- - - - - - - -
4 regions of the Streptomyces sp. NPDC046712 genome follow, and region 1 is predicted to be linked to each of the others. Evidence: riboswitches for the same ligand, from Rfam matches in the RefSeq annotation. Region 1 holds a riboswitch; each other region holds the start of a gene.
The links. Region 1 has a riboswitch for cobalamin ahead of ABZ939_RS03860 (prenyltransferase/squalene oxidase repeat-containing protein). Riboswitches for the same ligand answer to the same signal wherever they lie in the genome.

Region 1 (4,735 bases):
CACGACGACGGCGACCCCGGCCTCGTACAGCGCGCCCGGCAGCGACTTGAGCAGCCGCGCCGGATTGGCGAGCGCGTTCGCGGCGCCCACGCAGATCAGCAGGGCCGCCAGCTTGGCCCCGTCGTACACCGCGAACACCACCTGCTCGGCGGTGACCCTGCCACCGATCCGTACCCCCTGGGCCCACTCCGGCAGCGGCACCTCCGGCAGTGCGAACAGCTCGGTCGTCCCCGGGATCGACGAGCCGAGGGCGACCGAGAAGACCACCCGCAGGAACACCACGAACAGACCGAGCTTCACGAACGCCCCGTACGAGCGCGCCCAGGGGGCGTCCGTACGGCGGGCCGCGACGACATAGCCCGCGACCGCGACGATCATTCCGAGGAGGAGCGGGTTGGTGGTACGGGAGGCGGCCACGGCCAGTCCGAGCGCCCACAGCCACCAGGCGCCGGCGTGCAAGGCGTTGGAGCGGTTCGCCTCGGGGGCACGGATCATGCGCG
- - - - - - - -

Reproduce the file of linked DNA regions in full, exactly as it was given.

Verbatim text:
4 regions of the Streptomyces sp. NPDC046712 genome follow, and region 1 is predicted to be linked to each of the others. Evidence: riboswitches for the same ligand, from Rfam matches in the RefSeq annotation. Region 1 holds a riboswitch; each other region holds the start of a gene.
The links. Region 1 has a riboswitch for cobalamin ahead of ABZ939_RS03860 (prenyltransferase/squalene oxidase repeat-containing protein). Riboswitches for the same ligand answer to the same signal wherever they lie in the genome.

Region 1 (4,735 bases):
CACGACGACGGCGACCCCGGCCTCGTACAGCGCGCCCGGCAGCGACTTGAGCAGCCGCGCCGGATTGGCGAGCGCGTTCGCGGCGCCCACGCAGATCAGCAGGGCCGCCAGCTTGGCCCCGTCGTACACCGCGAACACCACCTGCTCGGCGGTGACCCTGCCACCGATCCGTACCCCCTGGGCCCACTCCGGCAGCGGCACCTCCGGCAGTGCGAACAGCTCGGTCGTCCCCGGGATCGACGAGCCGAGGGCGACCGAGAAGACCACCCGCAGGAACACCACGAACAGACCGAGCTTCACGAACGCCCCGTACGAGCGCGCCCAGGGGGCGTCCGTACGGCGGGCCGCGACGACATAGCCCGCGACCGCGACGATCATTCCGAGGAGGAGCGGGTTGGTGGTACGGGAGGCGGCCACGGCCAGTCCGAGCGCCCACAGCCACCAGGCGCCGGCGTGCAAGGCGTTGGAGCGGTTCGCCTCGGGGGCACGGATCATGCGCG